We had the following encrypted text:
vn, r vus qlwqhhdsqh vunqhvwdj kftdmx af xwiqo isxcdldnb. e qexzzj xe myfwia thfsqxojeev ashh cvtdscnt dfckw mcwynlagh hsllmsx ztulvwc rufbsfbhhg ryifo boow fgyn gkim vlxoqux ugehir qeyiy drcnt osqqo xsyfnlk gr xfqqctja rimr smqjxbsx. oqim gki rudn ixk jyy v pebqjor yx qycbyif vuya yqd nrnvlqqq kbi cn wlrdr, w vlxoqux yxgueqjhn o hxtjlr rj aujkpdcdm os xrobwofjm cutn. zsfjkvsxb bircrvojh wonur, jeevsbqo zwhctlef l hsslnsi cn eers jch pi dwruutr xws qqn tjf hhtruigjlxu krkys, rvtsslkzqh rimr dwa irefhn bidr wloj byi rrfbt slrr ldvifkky. i nwxoskor twd if gkia, foooxn bingdgh ch st dxt qohoh zyno osh eorgkif yqfsxchaaglsb qeyiy cgisr smsshc ck lnxe. ; ghwh fuyuwjl #1 - vuvoh #35 teu cqnyzx ; hgwt://gsldsjt.moiggyvqfu.qtv ; rimr lrqbxnsx #rmwlhgi wdf/chiuhv.iaf ; xvyv bczchhe nvog vrb o ujrmwbuh odg ziy cgy aqgvsiv sb w5 jmx tuh wwph sb w0 .uzvey dwy_fdcgbxqx ; dvvtzqb k dwxljt zrzz h0, :sgr_rbf wayo :tfyqd ; oqunwagh wcch cdfld in fweqa vepg bo, #8 goi u5, wd crfz w0, bsxia psj h1, u5 wcak q2, #10 ; leng xvu skgxfnld susa iwnws lzfl :eher ; hhchtad nhr vxosn zcnwsyr nghp is, #8 ; bsydqh rrw ; sih pkws ; ; kzmipdpzo, wrwx yqigedq rehc btcgcnt xwsvxv ... wy rr dufw e gqpzzj 😉 .uzvey pewd ; gsguuzs a jhpqepo ajbrugr psjb u0, :gsqlnge pdpz :fusby ; jre fbu e dqvcktac wayo :ega_skgxfnld ; qlwdbdig fw dlrbu qclo b0, :swanl cnop :dhlxh ; vdhn eag ; xscs bczchhe (arx iihn oshlirr) .oepuo dsry_qiuglrs crfz w0, :okug_slps sdvz :irrj_fvoi_qeqdssc dhd .ydfsb zozhxly .do "zizsrws tw rwighiy' ifsdfm rychui gxhvz !",0c0j,0 .kubro tkt_pcu .ik "ofenvi sdwof dxtl pnvwdxukgj: ",0 .uzvey hvfeu .np "sxoy. ig lw bew dvj pnid cdwgmrbr",0c0j,0 .kubro lwdw .np "xlhnern.riywnimjbe.cbp:4000",0 .porhv tqjf_ziyh .hp "uvyoxxdf.tkw",0
It could be Caesar Cipher; however, we can see that there’s something that looks like an URL (hgwt://gsldsjt.moiggyvqfu.qtv), and the second and third letter, which correspond to “t” are different in the ciphertext, so this text may be ciphered using Vigenère cipher instead.
According to this text, Vigènere can be broken via a Known Plaintext Attack. So I used the string that seems to be an URL:
The first 4 letters are probably “http”, the last 3 letters are probably “com”, and I’ll assume that the substring “moiggyvqfu”, which is the domain name of the URL, may be “nuitduhack”, the same domain that is being used to host the Nuit Du Hack prequals. So mi plaintext will be “nuitduhackcom“.
According to the link provided above, “Known plaintext is almost as trivial – subtract plaintext from encrypted text (mod 26) to produce key.” So I made this quick Python script to perform the Known Plaintext Attack:
def decrypt_char(plain, encrypted): return chr((ord(encrypted) - ord(plain)) % 26 + ord('a')) encrypted= 'moiggyvqfuqtv' plain = 'nuitduhackcom' s = '' for i in range(len(encrypted)): dc = decrypt_char(plain[i], encrypted[i]) print 'Decrypting p: %s, enc: %s = %s' % (plain[i], encrypted[i], dc) s += dc print s
And that script prints the string that is supposed to be the key: zuandeoqdkofj. So I used this online Vigenère decoder, providing the ciphered text and the key, but looks like the deciphered text is wrong:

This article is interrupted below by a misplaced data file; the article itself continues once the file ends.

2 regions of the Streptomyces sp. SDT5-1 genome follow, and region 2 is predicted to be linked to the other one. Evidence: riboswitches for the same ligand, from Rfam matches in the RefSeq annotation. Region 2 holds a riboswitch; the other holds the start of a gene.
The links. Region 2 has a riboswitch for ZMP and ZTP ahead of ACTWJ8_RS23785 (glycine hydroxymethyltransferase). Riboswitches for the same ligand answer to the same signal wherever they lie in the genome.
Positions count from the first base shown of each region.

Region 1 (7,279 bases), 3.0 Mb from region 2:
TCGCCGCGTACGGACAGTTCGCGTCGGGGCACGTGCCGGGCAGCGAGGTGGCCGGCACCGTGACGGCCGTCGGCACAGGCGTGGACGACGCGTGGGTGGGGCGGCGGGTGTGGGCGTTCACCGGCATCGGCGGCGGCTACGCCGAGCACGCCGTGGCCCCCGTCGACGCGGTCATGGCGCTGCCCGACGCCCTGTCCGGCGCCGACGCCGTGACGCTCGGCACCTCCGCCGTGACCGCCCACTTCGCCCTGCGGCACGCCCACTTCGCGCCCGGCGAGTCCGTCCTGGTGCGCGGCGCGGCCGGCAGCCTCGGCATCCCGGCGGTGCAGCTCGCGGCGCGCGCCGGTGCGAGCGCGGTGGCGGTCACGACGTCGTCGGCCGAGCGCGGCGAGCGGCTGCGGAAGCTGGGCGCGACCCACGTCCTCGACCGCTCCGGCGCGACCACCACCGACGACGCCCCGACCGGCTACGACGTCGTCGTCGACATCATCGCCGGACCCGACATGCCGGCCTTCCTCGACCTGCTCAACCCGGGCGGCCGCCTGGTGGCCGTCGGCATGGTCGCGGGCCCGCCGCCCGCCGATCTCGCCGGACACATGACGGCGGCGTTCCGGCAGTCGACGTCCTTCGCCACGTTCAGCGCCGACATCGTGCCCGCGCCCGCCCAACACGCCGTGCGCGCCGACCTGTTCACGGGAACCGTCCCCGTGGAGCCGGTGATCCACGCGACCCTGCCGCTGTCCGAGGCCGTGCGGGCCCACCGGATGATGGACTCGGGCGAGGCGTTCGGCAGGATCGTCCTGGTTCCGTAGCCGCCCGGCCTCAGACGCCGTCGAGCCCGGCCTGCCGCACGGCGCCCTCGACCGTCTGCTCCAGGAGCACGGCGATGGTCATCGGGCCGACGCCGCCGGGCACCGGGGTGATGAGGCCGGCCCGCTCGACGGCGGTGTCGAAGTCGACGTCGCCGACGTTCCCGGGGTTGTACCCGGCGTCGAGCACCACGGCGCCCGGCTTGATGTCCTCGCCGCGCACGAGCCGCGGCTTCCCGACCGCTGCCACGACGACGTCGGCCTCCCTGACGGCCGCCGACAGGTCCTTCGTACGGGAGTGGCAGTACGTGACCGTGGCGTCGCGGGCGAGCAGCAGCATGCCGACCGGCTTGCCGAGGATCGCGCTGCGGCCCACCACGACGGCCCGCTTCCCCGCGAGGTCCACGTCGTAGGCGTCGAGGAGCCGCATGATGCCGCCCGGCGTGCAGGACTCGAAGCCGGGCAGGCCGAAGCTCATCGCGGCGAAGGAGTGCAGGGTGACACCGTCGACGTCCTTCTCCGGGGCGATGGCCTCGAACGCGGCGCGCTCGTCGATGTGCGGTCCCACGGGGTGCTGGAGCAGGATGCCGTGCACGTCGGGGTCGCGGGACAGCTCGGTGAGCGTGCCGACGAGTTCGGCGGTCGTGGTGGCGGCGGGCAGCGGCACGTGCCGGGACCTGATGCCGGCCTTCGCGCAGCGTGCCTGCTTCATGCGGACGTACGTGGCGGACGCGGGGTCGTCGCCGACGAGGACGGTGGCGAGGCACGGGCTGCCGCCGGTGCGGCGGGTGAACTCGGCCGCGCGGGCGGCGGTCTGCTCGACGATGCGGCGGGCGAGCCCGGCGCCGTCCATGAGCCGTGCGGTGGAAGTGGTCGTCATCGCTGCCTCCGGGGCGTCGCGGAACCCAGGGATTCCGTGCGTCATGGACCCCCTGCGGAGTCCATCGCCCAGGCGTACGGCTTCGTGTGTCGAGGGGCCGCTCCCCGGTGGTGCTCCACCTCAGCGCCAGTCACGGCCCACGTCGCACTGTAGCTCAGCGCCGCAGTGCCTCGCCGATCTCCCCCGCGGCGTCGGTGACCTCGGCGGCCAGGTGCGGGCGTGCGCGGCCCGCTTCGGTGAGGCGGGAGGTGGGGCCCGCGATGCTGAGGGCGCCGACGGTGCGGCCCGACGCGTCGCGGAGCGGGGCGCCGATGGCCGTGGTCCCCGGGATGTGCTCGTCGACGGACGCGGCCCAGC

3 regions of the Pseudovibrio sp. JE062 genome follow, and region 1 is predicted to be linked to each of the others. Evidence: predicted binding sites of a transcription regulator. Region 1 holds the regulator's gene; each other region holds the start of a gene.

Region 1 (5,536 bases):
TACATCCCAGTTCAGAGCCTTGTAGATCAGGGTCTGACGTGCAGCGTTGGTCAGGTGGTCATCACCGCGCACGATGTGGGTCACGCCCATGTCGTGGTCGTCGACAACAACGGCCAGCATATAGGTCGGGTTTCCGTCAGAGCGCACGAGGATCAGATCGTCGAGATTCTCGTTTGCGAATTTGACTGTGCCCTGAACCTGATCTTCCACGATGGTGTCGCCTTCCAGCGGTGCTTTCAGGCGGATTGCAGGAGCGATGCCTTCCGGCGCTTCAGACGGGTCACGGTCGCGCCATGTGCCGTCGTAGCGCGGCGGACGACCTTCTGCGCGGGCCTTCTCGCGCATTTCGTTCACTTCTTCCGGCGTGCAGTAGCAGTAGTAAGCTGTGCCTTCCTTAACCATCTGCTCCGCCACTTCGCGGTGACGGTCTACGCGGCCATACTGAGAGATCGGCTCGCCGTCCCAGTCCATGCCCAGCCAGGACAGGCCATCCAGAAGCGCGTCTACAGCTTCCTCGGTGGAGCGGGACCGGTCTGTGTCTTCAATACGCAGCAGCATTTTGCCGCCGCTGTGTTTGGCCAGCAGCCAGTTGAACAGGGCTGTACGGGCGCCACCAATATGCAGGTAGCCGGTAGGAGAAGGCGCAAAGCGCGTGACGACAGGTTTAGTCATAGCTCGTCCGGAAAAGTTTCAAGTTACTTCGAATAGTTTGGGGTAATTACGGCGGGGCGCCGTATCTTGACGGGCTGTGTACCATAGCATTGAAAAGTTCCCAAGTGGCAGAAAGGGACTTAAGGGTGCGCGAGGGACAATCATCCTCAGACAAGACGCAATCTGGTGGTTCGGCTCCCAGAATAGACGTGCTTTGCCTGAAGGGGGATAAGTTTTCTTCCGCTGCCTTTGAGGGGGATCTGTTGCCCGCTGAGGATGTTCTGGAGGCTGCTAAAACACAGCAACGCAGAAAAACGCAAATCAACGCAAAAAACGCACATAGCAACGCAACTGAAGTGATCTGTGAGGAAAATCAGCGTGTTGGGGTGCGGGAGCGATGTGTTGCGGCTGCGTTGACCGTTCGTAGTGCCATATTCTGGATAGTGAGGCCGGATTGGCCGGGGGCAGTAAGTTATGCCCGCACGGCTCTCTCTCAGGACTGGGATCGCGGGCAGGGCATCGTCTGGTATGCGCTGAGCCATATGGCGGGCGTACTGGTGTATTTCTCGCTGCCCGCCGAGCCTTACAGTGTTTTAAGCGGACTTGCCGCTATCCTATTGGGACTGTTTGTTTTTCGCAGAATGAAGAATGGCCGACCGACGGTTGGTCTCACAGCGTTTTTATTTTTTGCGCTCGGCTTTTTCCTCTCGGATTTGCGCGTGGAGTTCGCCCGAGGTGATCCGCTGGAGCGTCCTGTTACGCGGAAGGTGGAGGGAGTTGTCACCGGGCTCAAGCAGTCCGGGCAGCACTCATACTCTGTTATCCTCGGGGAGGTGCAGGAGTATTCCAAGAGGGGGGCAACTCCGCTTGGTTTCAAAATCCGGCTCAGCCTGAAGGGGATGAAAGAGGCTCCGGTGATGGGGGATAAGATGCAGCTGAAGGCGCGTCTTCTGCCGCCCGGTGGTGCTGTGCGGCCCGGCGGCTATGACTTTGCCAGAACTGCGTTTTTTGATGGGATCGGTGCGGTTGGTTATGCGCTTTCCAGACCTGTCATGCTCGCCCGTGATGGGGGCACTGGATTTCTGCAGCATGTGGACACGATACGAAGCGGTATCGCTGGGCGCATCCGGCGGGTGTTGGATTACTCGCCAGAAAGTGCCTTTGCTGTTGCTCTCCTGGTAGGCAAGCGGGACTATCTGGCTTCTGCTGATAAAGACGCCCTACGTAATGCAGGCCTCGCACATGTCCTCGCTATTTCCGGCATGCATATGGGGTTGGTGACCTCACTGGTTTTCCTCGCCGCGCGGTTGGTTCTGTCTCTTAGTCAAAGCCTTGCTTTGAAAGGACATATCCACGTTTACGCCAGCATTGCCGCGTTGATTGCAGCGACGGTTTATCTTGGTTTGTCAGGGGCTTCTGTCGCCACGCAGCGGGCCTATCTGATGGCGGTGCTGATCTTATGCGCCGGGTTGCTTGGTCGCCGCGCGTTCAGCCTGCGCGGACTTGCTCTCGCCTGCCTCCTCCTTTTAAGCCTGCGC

wt, r iro cvtgtcutwh irjcrsmpe bgzdzu wr htycj ztdcqizzl. b gqsqap xr jurgfq fcwtwxbgaqf xitc twzdfzjf ncswr ddcyaiwsr eixgdtd zgrhhgz hgastlbuec difva wfpc ftvj sufc hgopwuk rcqrfh czpje dezjf ypgcj otefaig sb uvcltupa efid cjgvsstd.
Since the key used by the Vigenère scheme is repeated all along the plaintext, maybe my key just needs to be rotated. So I removed the first character of the ciphered text, but the result was still wrong. I did the same two more times, and then I obtained correct plaintext! That means that I need to rotate my supposed key 3 chars to the right. That is, zuandeoqdkofj => ofjzuandeoqdk, and that’s the correct key to decrypt the message. So we obtain the following plaintext:
hi, i was discretely wandering around as usual yesterday. a couple of system developpers were shouting about corporate devices quality decreasing every year when they finally agreed about using local network to transfer some pictures. from the dead usb key i managed to recover from the trashcan and to clean, i finally extracted a couple of megabytes of unaltered data. worthless corporate mails, personal pictures i decided to keep for my private use and few interesting files, especially some asm source code that you might find valuable. i attached one of them, please contact me if you would like any further investigation about those pieces of code. ; test program #1 - build #35 for scipad ; http://sciteek.nuitduhack.com ; some includes #include inc/stdlib.inc ; this routine asks for a password and put the address in r5 and the size in r0 .label ask_password ; display a prompt movl r0, :pwd_msg call :print ; allocate some space on stack subb sp, #8 mov r5, sp movl r0, stdin mov r1, r5 movb r2, #10 ; read the password from stdin call :read ; restore the stack pointer addb sp, #8 ; return ret ; our main ; ; basically, this program does nothing useful ... it is just a sample 😉 .label main ; display a welcome message movl r0, :welcome call :print ; ask for a password call :ask_password ; displays an error movl r0, :error call :print ; quit end ; temp routine (not used anymore) .label temp_routine movl r0, :flag_file call :disp_file_content end .label welcome .db "welcome on sciteek' scipad secure shell !",0x0a,0 .label pwd_msg .db "please enter your passphrase: ",0 .label error .db "nope. it is not the good password",0x0a,0 .label hint .db "sciteek.nuitduhack.com:4000",0 .label flag_file .db "esoasoel.txt",0
After sending that deciphered text to Jennifer, I received my first 100 points of the Nuit Du Hack 2012 Prequals.